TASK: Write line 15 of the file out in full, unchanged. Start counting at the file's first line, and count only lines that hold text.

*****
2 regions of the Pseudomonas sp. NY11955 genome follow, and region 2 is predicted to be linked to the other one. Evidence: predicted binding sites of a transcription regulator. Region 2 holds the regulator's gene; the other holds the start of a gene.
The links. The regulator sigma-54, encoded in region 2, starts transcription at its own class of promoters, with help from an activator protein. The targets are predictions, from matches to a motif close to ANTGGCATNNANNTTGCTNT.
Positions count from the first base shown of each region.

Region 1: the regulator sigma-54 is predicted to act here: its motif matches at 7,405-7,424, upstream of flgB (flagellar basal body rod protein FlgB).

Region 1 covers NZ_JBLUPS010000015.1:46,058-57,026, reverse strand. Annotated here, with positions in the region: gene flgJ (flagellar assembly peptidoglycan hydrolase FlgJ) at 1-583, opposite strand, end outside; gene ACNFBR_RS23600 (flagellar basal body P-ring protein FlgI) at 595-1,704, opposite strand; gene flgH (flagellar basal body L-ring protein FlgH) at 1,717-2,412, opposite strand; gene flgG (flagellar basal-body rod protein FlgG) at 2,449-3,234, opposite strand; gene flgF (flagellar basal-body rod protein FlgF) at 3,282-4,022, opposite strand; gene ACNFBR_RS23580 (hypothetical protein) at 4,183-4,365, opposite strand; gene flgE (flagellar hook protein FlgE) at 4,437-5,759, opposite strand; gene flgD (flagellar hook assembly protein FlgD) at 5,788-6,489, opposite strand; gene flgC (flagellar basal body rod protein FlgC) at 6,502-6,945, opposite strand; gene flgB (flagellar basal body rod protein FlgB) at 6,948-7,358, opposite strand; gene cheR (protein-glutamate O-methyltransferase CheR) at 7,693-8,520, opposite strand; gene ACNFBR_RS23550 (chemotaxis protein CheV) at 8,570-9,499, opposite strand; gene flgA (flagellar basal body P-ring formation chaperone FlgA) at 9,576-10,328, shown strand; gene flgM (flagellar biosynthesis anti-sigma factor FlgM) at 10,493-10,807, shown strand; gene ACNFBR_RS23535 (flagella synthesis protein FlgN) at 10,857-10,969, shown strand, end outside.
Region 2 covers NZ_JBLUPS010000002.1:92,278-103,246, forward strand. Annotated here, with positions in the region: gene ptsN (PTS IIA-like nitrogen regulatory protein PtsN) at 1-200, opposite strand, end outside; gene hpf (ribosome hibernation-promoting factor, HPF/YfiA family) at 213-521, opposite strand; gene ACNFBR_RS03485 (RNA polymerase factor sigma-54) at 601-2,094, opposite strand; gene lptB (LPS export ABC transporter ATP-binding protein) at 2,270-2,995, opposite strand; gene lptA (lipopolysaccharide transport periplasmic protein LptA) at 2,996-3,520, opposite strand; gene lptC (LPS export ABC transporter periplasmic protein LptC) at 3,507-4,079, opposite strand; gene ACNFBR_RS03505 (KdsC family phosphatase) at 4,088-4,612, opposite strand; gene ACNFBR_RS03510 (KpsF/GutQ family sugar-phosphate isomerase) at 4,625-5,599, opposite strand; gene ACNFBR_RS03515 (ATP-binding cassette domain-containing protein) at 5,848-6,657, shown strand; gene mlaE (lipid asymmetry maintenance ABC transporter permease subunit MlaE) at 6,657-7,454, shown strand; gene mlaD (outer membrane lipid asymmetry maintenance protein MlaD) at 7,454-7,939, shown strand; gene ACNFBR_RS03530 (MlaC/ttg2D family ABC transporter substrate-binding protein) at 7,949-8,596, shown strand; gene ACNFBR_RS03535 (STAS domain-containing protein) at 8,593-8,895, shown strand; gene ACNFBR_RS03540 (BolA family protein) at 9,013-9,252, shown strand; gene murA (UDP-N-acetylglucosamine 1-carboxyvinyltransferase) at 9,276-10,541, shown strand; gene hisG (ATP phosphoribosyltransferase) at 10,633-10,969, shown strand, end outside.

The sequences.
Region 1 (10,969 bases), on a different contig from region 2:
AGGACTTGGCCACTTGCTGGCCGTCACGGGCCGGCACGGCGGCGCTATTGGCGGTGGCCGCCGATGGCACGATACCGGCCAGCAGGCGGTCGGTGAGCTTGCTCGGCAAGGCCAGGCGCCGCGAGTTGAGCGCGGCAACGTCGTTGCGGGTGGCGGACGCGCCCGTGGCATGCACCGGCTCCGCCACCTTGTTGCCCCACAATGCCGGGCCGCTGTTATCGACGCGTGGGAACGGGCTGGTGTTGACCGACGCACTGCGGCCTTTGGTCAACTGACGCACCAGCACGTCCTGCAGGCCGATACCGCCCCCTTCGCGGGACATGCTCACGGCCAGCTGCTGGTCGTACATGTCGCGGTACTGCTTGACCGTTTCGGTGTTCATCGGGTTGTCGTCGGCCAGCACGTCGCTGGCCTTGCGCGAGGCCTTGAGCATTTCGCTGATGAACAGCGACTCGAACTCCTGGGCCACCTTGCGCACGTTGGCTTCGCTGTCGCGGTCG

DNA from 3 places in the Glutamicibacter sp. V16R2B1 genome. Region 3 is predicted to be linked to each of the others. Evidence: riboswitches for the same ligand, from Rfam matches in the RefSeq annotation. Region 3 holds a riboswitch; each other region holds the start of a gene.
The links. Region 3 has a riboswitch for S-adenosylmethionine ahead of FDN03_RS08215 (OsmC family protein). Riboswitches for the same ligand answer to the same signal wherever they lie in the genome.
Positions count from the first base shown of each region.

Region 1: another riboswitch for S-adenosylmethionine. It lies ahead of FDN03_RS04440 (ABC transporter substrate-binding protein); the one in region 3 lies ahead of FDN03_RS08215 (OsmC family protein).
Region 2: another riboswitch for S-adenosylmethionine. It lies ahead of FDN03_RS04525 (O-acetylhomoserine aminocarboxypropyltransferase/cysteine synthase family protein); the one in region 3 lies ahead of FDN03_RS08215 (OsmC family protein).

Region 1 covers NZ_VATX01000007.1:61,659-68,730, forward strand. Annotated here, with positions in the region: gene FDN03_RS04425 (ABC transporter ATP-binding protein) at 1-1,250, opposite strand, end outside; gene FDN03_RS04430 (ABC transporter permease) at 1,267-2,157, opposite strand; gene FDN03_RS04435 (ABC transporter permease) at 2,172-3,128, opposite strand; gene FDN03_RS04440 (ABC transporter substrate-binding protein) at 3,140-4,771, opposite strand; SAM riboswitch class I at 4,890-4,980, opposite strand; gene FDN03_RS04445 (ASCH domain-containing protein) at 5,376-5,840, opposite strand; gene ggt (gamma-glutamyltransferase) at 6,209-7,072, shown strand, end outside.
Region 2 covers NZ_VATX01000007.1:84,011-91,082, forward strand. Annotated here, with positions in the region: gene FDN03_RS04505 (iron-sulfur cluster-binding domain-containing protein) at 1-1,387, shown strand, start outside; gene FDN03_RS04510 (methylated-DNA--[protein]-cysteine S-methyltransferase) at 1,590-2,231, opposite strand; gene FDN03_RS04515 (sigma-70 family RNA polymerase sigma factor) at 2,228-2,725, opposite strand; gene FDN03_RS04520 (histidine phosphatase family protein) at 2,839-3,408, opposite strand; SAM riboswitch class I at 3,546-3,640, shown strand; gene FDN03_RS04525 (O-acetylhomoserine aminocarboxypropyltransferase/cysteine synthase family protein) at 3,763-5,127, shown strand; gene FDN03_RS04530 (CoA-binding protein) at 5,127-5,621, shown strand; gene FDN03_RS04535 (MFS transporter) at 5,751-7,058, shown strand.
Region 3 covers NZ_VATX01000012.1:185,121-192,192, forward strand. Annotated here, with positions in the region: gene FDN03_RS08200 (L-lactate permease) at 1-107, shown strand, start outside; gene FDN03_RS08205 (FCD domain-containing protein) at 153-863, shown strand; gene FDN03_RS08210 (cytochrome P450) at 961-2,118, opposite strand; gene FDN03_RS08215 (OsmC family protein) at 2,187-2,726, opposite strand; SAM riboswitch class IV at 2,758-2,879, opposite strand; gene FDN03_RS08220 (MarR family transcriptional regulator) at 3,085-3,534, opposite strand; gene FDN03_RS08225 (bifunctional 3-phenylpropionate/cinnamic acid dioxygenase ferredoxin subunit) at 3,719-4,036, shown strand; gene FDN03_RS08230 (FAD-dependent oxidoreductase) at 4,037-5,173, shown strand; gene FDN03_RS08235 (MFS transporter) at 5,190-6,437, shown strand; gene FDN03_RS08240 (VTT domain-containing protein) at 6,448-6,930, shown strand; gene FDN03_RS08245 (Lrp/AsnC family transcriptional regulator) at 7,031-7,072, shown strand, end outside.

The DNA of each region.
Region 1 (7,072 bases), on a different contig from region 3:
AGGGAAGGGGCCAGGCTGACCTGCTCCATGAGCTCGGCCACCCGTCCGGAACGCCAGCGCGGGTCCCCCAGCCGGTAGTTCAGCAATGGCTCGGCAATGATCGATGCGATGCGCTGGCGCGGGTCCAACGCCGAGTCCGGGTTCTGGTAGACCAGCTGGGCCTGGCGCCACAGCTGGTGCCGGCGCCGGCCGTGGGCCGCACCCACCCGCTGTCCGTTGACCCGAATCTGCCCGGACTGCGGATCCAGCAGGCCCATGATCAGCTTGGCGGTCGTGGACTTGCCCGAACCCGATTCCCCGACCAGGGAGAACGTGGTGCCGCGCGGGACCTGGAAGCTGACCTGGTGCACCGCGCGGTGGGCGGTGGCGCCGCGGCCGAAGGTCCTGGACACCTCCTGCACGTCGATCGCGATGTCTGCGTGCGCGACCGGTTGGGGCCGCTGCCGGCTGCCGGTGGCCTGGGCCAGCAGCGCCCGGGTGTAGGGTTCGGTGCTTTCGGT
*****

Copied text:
Region 1 covers NZ_VATX01000007.1:61,659-68,730, forward strand. Annotated here, with positions in the region: gene FDN03_RS04425 (ABC transporter ATP-binding protein) at 1-1,250, opposite strand, end outside; gene FDN03_RS04430 (ABC transporter permease) at 1,267-2,157, opposite strand; gene FDN03_RS04435 (ABC transporter permease) at 2,172-3,128, opposite strand; gene FDN03_RS04440 (ABC transporter substrate-binding protein) at 3,140-4,771, opposite strand; SAM riboswitch class I at 4,890-4,980, opposite strand; gene FDN03_RS04445 (ASCH domain-containing protein) at 5,376-5,840, opposite strand; gene ggt (gamma-glutamyltransferase) at 6,209-7,072, shown strand, end outside.